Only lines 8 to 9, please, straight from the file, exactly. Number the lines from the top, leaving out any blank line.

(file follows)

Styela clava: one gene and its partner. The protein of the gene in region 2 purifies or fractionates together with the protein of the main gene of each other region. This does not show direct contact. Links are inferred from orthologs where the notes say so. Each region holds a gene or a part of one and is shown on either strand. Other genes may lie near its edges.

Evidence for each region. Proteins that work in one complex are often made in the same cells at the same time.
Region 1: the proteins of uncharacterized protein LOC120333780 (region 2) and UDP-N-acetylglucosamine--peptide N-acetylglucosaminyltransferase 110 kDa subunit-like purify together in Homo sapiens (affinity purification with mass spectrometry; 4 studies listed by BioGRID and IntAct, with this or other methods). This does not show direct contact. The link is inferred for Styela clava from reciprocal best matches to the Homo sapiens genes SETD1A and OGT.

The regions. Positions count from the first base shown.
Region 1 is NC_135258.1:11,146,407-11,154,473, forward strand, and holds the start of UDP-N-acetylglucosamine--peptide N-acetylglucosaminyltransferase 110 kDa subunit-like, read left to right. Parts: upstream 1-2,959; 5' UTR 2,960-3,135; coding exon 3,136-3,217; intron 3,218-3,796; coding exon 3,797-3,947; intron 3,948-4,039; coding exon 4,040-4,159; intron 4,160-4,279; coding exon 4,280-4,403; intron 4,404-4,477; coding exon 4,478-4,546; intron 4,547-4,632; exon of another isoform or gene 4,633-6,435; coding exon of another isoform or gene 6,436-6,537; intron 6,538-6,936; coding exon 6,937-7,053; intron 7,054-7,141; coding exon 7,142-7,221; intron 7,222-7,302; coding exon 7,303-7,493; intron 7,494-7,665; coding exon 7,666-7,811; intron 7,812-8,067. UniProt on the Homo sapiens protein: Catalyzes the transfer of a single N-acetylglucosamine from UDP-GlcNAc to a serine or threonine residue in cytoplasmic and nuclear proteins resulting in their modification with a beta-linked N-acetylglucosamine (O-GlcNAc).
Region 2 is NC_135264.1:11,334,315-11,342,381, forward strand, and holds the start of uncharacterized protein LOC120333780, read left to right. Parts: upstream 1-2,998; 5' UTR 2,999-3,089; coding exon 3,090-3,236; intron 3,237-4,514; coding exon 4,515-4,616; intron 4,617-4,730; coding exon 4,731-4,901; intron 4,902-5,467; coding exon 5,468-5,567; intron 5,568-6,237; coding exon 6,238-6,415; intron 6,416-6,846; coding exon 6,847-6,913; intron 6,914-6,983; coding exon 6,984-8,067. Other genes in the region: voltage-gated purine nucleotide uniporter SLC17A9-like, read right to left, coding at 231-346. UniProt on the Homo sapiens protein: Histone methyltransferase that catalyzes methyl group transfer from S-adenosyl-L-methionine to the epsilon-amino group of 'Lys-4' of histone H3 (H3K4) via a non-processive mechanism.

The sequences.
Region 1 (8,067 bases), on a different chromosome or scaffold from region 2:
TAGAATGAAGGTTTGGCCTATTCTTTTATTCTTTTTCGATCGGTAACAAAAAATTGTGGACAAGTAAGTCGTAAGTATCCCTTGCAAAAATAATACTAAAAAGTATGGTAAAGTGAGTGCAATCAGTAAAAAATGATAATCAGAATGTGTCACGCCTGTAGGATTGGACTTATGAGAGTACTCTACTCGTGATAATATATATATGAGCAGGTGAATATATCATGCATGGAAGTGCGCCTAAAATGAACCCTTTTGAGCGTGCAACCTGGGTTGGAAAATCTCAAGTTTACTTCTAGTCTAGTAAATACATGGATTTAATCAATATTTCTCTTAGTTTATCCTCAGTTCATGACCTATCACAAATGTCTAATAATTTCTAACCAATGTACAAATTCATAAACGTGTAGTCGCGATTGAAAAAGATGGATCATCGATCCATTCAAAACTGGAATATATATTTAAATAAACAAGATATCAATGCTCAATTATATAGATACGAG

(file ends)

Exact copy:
Region 1 (8,067 bases), on a different chromosome or scaffold from region 2:
TAGAATGAAGGTTTGGCCTATTCTTTTATTCTTTTTCGATCGGTAACAAAAAATTGTGGACAAGTAAGTCGTAAGTATCCCTTGCAAAAATAATACTAAAAAGTATGGTAAAGTGAGTGCAATCAGTAAAAAATGATAATCAGAATGTGTCACGCCTGTAGGATTGGACTTATGAGAGTACTCTACTCGTGATAATATATATATGAGCAGGTGAATATATCATGCATGGAAGTGCGCCTAAAATGAACCCTTTTGAGCGTGCAACCTGGGTTGGAAAATCTCAAGTTTACTTCTAGTCTAGTAAATACATGGATTTAATCAATATTTCTCTTAGTTTATCCTCAGTTCATGACCTATCACAAATGTCTAATAATTTCTAACCAATGTACAAATTCATAAACGTGTAGTCGCGATTGAAAAAGATGGATCATCGATCCATTCAAAACTGGAATATATATTTAAATAAACAAGATATCAATGCTCAATTATATAGATACGAG